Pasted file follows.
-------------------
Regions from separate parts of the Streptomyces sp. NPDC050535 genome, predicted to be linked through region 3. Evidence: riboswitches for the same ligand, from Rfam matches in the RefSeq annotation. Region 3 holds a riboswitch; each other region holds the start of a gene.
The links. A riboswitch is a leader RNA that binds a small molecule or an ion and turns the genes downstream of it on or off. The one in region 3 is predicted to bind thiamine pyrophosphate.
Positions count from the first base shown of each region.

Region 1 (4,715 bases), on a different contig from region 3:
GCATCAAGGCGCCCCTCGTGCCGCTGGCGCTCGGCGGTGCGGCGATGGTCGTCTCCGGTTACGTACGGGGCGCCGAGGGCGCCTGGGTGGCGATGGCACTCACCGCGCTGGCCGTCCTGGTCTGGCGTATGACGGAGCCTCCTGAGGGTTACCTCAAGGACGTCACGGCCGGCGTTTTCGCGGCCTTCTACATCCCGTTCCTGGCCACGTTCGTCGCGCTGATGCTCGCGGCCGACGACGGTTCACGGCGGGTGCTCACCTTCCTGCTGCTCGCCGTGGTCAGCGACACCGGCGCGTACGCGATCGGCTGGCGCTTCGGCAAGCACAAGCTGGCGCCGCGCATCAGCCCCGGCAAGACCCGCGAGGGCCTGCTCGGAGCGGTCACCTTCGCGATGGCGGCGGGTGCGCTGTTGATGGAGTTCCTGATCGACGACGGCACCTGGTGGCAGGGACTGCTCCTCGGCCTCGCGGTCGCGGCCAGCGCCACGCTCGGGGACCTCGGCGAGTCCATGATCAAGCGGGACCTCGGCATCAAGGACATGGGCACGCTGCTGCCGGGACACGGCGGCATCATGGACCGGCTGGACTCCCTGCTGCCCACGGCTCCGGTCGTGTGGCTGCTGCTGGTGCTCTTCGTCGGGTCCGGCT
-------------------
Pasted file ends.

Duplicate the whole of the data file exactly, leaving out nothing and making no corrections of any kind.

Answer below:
Regions from separate parts of the Streptomyces sp. NPDC050535 genome, predicted to be linked through region 3. Evidence: riboswitches for the same ligand, from Rfam matches in the RefSeq annotation. Region 3 holds a riboswitch; each other region holds the start of a gene.
The links. A riboswitch is a leader RNA that binds a small molecule or an ion and turns the genes downstream of it on or off. The one in region 3 is predicted to bind thiamine pyrophosphate.
Positions count from the first base shown of each region.

Region 1 (4,715 bases), on a different contig from region 3:
GCATCAAGGCGCCCCTCGTGCCGCTGGCGCTCGGCGGTGCGGCGATGGTCGTCTCCGGTTACGTACGGGGCGCCGAGGGCGCCTGGGTGGCGATGGCACTCACCGCGCTGGCCGTCCTGGTCTGGCGTATGACGGAGCCTCCTGAGGGTTACCTCAAGGACGTCACGGCCGGCGTTTTCGCGGCCTTCTACATCCCGTTCCTGGCCACGTTCGTCGCGCTGATGCTCGCGGCCGACGACGGTTCACGGCGGGTGCTCACCTTCCTGCTGCTCGCCGTGGTCAGCGACACCGGCGCGTACGCGATCGGCTGGCGCTTCGGCAAGCACAAGCTGGCGCCGCGCATCAGCCCCGGCAAGACCCGCGAGGGCCTGCTCGGAGCGGTCACCTTCGCGATGGCGGCGGGTGCGCTGTTGATGGAGTTCCTGATCGACGACGGCACCTGGTGGCAGGGACTGCTCCTCGGCCTCGCGGTCGCGGCCAGCGCCACGCTCGGGGACCTCGGCGAGTCCATGATCAAGCGGGACCTCGGCATCAAGGACATGGGCACGCTGCTGCCGGGACACGGCGGCATCATGGACCGGCTGGACTCCCTGCTGCCCACGGCTCCGGTCGTGTGGCTGCTGCTGGTGCTCTTCGTCGGGTCCGGCT